Oh, Those Lovely Adverbs

Since we’re examining pesky adverbs and weasel words this month on Wednesdays, I couldn’t resist sharing this entry that I wrote for our compilation book: 5 Editors Tackle the 12 Fatal Flaws of Fiction Writing (which you can buy online here). Debate rages over whether adverbs are bad for your writing (like too much sugar in your diet?). See what some writers, famous and otherwise, have to say about these “pesky” critters and share your thoughts in the comments.

One of my editing clients just this week wrote and asked me, “What’s the problem with adverbs? Are they really bad to use? Why does everyone say I should take them out of my book?”

Adverbs do have a bad rep. Stephen King was quoted (and endlessly re-quoted) for saying that fantasy author J. K. Rowling “never met an adverb she didn’t like” (and that wasn’t a compliment). Out of curiosity, I read some comments on one of the Harry Potter forums (www.Potterforums.com) to see if “normal” readers are bothered by them as well—or if it’s just us authors that have a bug up our broomstick. Here’s one comment:

Does anyone else get sick of reading calmly, serenely, cheerfully, smilingly after everything Dumbledore says? By the sixth book I keep thinking, “Alright! I get it! . . . I don’t need to be reminded with calmly stamped after every sentence. J. K. Rowling’s adverb affair is the only thing I find tedious when reading the HP books. Gems like unconcernedly, disconcertedly, disconcertingly, reprovingly. AGH! But the Dumbledore adverbs by far outstrip the rest when it comes to pointless repetition.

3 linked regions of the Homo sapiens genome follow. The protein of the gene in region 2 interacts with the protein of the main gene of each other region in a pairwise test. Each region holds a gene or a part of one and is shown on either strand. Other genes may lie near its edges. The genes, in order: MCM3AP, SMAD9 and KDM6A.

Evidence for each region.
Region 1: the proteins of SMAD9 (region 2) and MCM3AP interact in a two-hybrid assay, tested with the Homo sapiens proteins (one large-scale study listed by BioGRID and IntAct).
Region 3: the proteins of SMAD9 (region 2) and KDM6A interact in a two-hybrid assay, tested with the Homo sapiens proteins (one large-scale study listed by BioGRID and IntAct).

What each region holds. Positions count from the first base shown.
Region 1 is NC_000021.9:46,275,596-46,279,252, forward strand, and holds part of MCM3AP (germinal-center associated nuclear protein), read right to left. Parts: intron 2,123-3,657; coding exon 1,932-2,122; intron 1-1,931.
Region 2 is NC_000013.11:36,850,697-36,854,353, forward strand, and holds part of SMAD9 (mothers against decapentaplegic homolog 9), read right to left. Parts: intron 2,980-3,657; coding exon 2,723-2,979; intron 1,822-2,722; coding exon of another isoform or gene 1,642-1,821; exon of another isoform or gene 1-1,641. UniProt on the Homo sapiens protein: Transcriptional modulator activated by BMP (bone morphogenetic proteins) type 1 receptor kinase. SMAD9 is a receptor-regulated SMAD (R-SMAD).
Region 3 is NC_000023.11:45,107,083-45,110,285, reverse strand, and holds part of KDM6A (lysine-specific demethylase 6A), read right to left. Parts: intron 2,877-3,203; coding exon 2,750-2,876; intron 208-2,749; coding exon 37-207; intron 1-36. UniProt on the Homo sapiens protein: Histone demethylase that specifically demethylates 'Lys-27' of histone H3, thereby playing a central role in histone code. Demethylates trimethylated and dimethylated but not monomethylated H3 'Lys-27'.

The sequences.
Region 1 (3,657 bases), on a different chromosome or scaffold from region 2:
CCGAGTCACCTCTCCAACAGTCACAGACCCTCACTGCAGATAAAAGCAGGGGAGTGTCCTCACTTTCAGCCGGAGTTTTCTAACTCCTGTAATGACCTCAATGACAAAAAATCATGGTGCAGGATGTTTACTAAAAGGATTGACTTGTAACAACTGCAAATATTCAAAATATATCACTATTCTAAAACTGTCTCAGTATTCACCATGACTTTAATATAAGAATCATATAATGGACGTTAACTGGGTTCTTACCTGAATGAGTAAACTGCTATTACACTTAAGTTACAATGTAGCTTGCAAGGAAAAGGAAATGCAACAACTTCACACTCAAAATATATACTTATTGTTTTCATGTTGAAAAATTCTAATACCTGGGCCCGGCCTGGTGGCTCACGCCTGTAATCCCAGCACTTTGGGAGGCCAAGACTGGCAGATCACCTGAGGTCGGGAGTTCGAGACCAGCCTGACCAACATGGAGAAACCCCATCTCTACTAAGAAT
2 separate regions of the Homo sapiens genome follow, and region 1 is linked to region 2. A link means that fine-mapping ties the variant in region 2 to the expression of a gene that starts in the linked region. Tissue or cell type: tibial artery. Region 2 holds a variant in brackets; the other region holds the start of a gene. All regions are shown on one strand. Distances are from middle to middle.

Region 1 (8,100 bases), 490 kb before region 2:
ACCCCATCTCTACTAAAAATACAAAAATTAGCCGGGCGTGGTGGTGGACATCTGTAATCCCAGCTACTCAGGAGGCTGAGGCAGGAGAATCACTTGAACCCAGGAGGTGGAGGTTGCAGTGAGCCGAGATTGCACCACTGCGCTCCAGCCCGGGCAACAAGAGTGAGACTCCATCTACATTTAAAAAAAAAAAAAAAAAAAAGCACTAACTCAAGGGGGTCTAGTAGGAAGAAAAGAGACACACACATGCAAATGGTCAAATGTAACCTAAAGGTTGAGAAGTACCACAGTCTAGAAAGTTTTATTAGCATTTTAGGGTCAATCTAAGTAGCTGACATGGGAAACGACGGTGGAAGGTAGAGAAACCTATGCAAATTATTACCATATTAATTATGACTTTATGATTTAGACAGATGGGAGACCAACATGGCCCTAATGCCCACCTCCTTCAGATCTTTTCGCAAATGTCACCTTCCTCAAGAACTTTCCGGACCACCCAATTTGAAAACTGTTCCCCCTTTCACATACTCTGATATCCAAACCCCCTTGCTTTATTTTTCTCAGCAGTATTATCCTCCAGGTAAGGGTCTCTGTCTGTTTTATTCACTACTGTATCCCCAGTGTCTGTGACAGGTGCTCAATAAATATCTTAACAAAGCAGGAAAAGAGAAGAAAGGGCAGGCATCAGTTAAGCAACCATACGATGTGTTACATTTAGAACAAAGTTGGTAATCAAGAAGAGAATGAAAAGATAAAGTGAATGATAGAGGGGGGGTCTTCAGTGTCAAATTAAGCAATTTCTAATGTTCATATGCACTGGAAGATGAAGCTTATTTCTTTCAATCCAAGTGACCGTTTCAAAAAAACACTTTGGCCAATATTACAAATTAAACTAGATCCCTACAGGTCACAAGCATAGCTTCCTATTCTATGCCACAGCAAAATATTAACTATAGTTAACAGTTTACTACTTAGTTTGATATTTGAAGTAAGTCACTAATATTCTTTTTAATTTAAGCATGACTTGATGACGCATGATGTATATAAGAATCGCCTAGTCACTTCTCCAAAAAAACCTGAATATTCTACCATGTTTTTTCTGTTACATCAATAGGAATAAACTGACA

That nerd rant aside, I understand the books are for a wide audience that includes children, and those kinds of dialogue tack-ons are there to reduce the chance of the reader misunderstanding what the author intends in the character’s dialogue. But still.

“What are those things?” Harry asked, terrifiedly-ly.

“They are adverbs, Harry,” Dumbledore replied serenely, “There is nothing to be feared from an adverb, Harry. It is only fear of not being understood that we see when we find an adverb,” he added calmly.

“But still,” said Harry unargumentatively but still worryingly. “They’re pretty annoying after the 500th reading,” he added, trying to sound as calmly and serenely and cheerfully and smilingly as Dumbledore.

“Yes, I think that once we try to use them after every sentence, we will find them less useful. We shall then call to our aid long sentences that basically denote the same thing,” he said as if they weren’t floating through a sea of obnoxious adverbs but discussing the matter over drinks.

I just had to share that.

However, Zevi makes another good point, noting that in lieu of an abundance of adverbs, Rowling will often use a long sentence to achieve a similar effect.

Try this:

Jane ate her food slurpily and happily as she kicked her feet swingingly and smiled hugely at her friends.

Now this:

Jane ate her food with a slurping delight and with great happiness as she kicked her feet back and forth in a swinging motion and gave her friends a big wide smile.

I’ve dispensed with all those adverbs, but ended up with just as awful a sentence. Do I really need all those descriptive details? I think not.

Jane slurped her drink, kicking her legs as she sat on the swing. She grinned, glad the school year was finally over. 

Here’s what “rinnyface” says in answer to “Zevi”:

Why [does Rowling use so many adverbs]? I think when someone is trying to get a scene down, they want to articulate how each character is feeling/being characterized without stopping and going into an in-depth tangent. At the same time, you can argue that she could totally just have cut a lot of it out. Then it’s just, “Harry said.” “Ginny replied.”

I guess she doesn’t cut back on her adverbs simply because it shows the reader how her characters are affected without having to molest the reader with description. Who knows!

Some other great comments about adverbs. Kevin Spacey’s character in the movie Outbreak: “It’s a lazy tool of a weak mind.”